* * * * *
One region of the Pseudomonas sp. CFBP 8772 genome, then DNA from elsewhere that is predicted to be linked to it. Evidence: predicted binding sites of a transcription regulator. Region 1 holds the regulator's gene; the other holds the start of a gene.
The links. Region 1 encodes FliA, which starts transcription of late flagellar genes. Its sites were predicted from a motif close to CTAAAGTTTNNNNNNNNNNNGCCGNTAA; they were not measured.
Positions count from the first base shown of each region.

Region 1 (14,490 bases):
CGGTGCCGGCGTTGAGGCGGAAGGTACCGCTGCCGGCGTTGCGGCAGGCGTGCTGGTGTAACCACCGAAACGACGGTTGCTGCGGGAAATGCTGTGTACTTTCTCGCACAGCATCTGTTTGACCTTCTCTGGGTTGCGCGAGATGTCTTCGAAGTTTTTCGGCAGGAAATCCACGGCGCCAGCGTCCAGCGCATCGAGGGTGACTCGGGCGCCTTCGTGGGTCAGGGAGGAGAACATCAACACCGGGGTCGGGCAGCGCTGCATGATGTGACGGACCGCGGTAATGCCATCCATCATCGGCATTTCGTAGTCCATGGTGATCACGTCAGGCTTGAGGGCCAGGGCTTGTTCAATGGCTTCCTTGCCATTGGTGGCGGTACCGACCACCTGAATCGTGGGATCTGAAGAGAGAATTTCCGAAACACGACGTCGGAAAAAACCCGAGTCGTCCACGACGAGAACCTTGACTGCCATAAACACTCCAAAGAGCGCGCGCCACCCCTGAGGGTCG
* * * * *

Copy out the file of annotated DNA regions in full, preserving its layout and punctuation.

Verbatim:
One region of the Pseudomonas sp. CFBP 8772 genome, then DNA from elsewhere that is predicted to be linked to it. Evidence: predicted binding sites of a transcription regulator. Region 1 holds the regulator's gene; the other holds the start of a gene.
The links. Region 1 encodes FliA, which starts transcription of late flagellar genes. Its sites were predicted from a motif close to CTAAAGTTTNNNNNNNNNNNGCCGNTAA; they were not measured.
Positions count from the first base shown of each region.

Region 1 (14,490 bases):
CGGTGCCGGCGTTGAGGCGGAAGGTACCGCTGCCGGCGTTGCGGCAGGCGTGCTGGTGTAACCACCGAAACGACGGTTGCTGCGGGAAATGCTGTGTACTTTCTCGCACAGCATCTGTTTGACCTTCTCTGGGTTGCGCGAGATGTCTTCGAAGTTTTTCGGCAGGAAATCCACGGCGCCAGCGTCCAGCGCATCGAGGGTGACTCGGGCGCCTTCGTGGGTCAGGGAGGAGAACATCAACACCGGGGTCGGGCAGCGCTGCATGATGTGACGGACCGCGGTAATGCCATCCATCATCGGCATTTCGTAGTCCATGGTGATCACGTCAGGCTTGAGGGCCAGGGCTTGTTCAATGGCTTCCTTGCCATTGGTGGCGGTACCGACCACCTGAATCGTGGGATCTGAAGAGAGAATTTCCGAAACACGACGTCGGAAAAAACCCGAGTCGTCCACGACGAGAACCTTGACTGCCATAAACACTCCAAAGAGCGCGCGCCACCCCTGAGGGTCG